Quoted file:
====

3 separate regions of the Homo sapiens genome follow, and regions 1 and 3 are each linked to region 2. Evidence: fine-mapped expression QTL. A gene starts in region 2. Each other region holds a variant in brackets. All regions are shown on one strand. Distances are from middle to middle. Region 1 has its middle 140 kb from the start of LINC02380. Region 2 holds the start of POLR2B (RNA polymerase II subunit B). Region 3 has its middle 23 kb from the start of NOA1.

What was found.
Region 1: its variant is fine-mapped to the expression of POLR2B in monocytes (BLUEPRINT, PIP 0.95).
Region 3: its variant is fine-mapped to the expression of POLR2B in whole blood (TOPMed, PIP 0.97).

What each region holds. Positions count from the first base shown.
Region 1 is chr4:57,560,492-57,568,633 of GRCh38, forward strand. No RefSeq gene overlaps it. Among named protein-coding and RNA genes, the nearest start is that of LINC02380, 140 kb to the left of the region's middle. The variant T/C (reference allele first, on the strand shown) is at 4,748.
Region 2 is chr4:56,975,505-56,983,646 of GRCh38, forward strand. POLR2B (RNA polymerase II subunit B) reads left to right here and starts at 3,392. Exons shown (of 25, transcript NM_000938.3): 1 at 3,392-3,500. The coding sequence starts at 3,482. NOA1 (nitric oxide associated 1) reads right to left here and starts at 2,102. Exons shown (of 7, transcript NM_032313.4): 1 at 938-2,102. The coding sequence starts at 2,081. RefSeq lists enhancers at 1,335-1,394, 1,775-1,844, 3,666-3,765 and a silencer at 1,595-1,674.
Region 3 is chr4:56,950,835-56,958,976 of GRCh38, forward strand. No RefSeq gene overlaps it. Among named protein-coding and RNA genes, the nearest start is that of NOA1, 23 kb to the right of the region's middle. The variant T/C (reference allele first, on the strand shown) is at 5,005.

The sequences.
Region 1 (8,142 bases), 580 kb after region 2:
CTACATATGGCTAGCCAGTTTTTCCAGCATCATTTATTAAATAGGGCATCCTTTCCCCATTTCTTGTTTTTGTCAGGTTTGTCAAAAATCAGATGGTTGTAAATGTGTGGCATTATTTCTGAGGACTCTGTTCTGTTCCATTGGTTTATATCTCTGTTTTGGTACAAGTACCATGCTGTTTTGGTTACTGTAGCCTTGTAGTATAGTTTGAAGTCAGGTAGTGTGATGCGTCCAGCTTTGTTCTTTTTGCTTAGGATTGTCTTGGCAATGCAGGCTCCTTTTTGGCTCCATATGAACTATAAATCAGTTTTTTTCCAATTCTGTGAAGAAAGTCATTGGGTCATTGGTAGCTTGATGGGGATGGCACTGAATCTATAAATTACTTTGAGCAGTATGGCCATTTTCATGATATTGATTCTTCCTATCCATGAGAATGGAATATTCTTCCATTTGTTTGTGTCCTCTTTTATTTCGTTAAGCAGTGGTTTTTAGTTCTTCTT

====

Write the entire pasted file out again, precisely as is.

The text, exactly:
3 separate regions of the Homo sapiens genome follow, and regions 1 and 3 are each linked to region 2. Evidence: fine-mapped expression QTL. A gene starts in region 2. Each other region holds a variant in brackets. All regions are shown on one strand. Distances are from middle to middle. Region 1 has its middle 140 kb from the start of LINC02380. Region 2 holds the start of POLR2B (RNA polymerase II subunit B). Region 3 has its middle 23 kb from the start of NOA1.

What was found.
Region 1: its variant is fine-mapped to the expression of POLR2B in monocytes (BLUEPRINT, PIP 0.95).
Region 3: its variant is fine-mapped to the expression of POLR2B in whole blood (TOPMed, PIP 0.97).

What each region holds. Positions count from the first base shown.
Region 1 is chr4:57,560,492-57,568,633 of GRCh38, forward strand. No RefSeq gene overlaps it. Among named protein-coding and RNA genes, the nearest start is that of LINC02380, 140 kb to the left of the region's middle. The variant T/C (reference allele first, on the strand shown) is at 4,748.
Region 2 is chr4:56,975,505-56,983,646 of GRCh38, forward strand. POLR2B (RNA polymerase II subunit B) reads left to right here and starts at 3,392. Exons shown (of 25, transcript NM_000938.3): 1 at 3,392-3,500. The coding sequence starts at 3,482. NOA1 (nitric oxide associated 1) reads right to left here and starts at 2,102. Exons shown (of 7, transcript NM_032313.4): 1 at 938-2,102. The coding sequence starts at 2,081. RefSeq lists enhancers at 1,335-1,394, 1,775-1,844, 3,666-3,765 and a silencer at 1,595-1,674.
Region 3 is chr4:56,950,835-56,958,976 of GRCh38, forward strand. No RefSeq gene overlaps it. Among named protein-coding and RNA genes, the nearest start is that of NOA1, 23 kb to the right of the region's middle. The variant T/C (reference allele first, on the strand shown) is at 5,005.

The sequences.
Region 1 (8,142 bases), 580 kb after region 2:
CTACATATGGCTAGCCAGTTTTTCCAGCATCATTTATTAAATAGGGCATCCTTTCCCCATTTCTTGTTTTTGTCAGGTTTGTCAAAAATCAGATGGTTGTAAATGTGTGGCATTATTTCTGAGGACTCTGTTCTGTTCCATTGGTTTATATCTCTGTTTTGGTACAAGTACCATGCTGTTTTGGTTACTGTAGCCTTGTAGTATAGTTTGAAGTCAGGTAGTGTGATGCGTCCAGCTTTGTTCTTTTTGCTTAGGATTGTCTTGGCAATGCAGGCTCCTTTTTGGCTCCATATGAACTATAAATCAGTTTTTTTCCAATTCTGTGAAGAAAGTCATTGGGTCATTGGTAGCTTGATGGGGATGGCACTGAATCTATAAATTACTTTGAGCAGTATGGCCATTTTCATGATATTGATTCTTCCTATCCATGAGAATGGAATATTCTTCCATTTGTTTGTGTCCTCTTTTATTTCGTTAAGCAGTGGTTTTTAGTTCTTCTT